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Study raises questions about potential graves under businesses in Tampa cemetery

Pepin Distributing Co. and a Family Dollar store in Tampa are areas of concern for a USF researcher investigating erased cemeteries.

TAMPA, Fla. — A new report from the University of South Florida suggests the footprint of Tampa’s Myrtle Hill Cemetery was once much larger than it is today, raising questions about whether graves were ever present under two businesses that sit on the land today.

"At a point and time, there were over 55 acres of Myrtle Hill Cemetery that were sold and parceled out,” said Dr. Erin Kimmerle, a forensic anthropologist at the USF who’s been researching erased cemeteries in the Tampa Bay area for several years.

“A number of businesses have since been built on those different parcels, and there was an easement that was related to the road that falls to the county,” she told 10 Investigates' Emerald Morrow last week.

Pepin Distributing Co. and Family Dollar are two stores Kimmerle identified as on top of the land that had been sold and redeveloped. It is unclear if there were ever graves on the site.

When 10 Investigates reached out to Pepin Distributing Co., a spokesperson said it was the first they had ever heard of the land once being part of Myrtle Hill Cemetery and that the company’s vice president will look into the matter.

10 Investigates has not yet heard back from Family Dollar’s parent company.


Kimmerle drew her conclusion about Myrtle Hill’s shrinking site using land records and historical maps. Today’s maps show the cemetery bound by E. Lake Avenue and N. 50th Street to the East. Historical maps show the cemetery filling several parcels across the other side of N. 50th Street where Pepin Distributing Co. is today. Kimmerle says property records for the Family Dollar are clear on what was on the site.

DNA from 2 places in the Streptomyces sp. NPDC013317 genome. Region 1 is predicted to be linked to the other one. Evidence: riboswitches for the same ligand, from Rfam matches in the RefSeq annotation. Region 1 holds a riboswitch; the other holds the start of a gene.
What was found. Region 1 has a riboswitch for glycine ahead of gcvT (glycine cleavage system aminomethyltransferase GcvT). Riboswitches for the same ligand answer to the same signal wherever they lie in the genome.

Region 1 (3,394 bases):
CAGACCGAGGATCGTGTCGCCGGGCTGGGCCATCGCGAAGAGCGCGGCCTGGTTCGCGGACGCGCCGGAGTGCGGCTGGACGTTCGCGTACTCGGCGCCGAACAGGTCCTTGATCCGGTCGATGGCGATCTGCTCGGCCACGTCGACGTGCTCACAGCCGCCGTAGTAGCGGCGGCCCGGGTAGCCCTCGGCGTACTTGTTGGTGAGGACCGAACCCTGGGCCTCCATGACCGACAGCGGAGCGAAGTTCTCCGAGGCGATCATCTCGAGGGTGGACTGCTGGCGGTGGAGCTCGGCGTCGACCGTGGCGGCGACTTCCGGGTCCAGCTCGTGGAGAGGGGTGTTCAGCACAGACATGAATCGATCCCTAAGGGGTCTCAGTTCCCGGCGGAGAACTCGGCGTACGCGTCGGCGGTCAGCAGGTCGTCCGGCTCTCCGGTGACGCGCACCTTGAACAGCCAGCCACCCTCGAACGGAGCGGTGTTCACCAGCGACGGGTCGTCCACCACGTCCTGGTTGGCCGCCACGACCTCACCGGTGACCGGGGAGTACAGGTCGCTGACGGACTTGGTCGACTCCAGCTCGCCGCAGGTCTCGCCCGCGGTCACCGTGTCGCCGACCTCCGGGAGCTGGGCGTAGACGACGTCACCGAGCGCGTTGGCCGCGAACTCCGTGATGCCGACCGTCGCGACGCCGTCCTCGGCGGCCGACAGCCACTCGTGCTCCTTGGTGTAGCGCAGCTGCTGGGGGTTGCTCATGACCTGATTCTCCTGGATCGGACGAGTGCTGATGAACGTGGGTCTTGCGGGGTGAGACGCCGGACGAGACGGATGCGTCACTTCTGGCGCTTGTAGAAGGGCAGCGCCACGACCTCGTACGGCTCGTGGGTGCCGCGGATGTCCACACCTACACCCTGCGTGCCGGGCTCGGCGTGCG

"The land deed says it was a cemetery when it was initially sold,” she said.

The Hillsborough County Commission in 2020 hired Kimmerle to research erased, abandoned and destroyed cemeteries that might be on county property after a cascade of archaeological discoveries under apartments, schools and businesses across the area.

“I believed then, as I do now, that we have a moral obligation to see if indeed any of these sites exist on land we manage,” Hillsborough County Commissioner Ken Hagan said in 2022. “We owe that to the families and the community as a matter of human decency.”

Last year, Kimmerle presented a list of initial findings, which included about 45 cemeteries. Some of them were already known, but many lacked location data or information about burials.

Her most recent report being presented to commissioners on Wednesday focuses on four sites connected to county properties: Lewis Cemetery, Carney Memorial Site, Marti-Colon/West Tampa Cemetery and Myrtle Hill Cemetery.

This is not the first time there have been questions about burials at Myrtle Hill Cemetery. Previous reporting from 10 Investigates detailed concerns about people buried in the old St. Mary’s Cemetery along N. Florida Avenue.

Archaeologists believe there may have been hundreds of people buried at the site later taken over by the Catholic Diocese of St. Petersburg. The Diocese told 10 Investigates, but available records suggest only about 100 remains were relocated to Myrtle Hill after the cemetery closed.

Dignity Memorial, the company that owns Myrtle Hill Cemetery, was unable to offer clarification.

Emerald Morrow is an investigative reporter with 10 Tampa Bay. Like her on Facebook and follow her on Twitter. You can also email her at emorrow@10tampabay.com.

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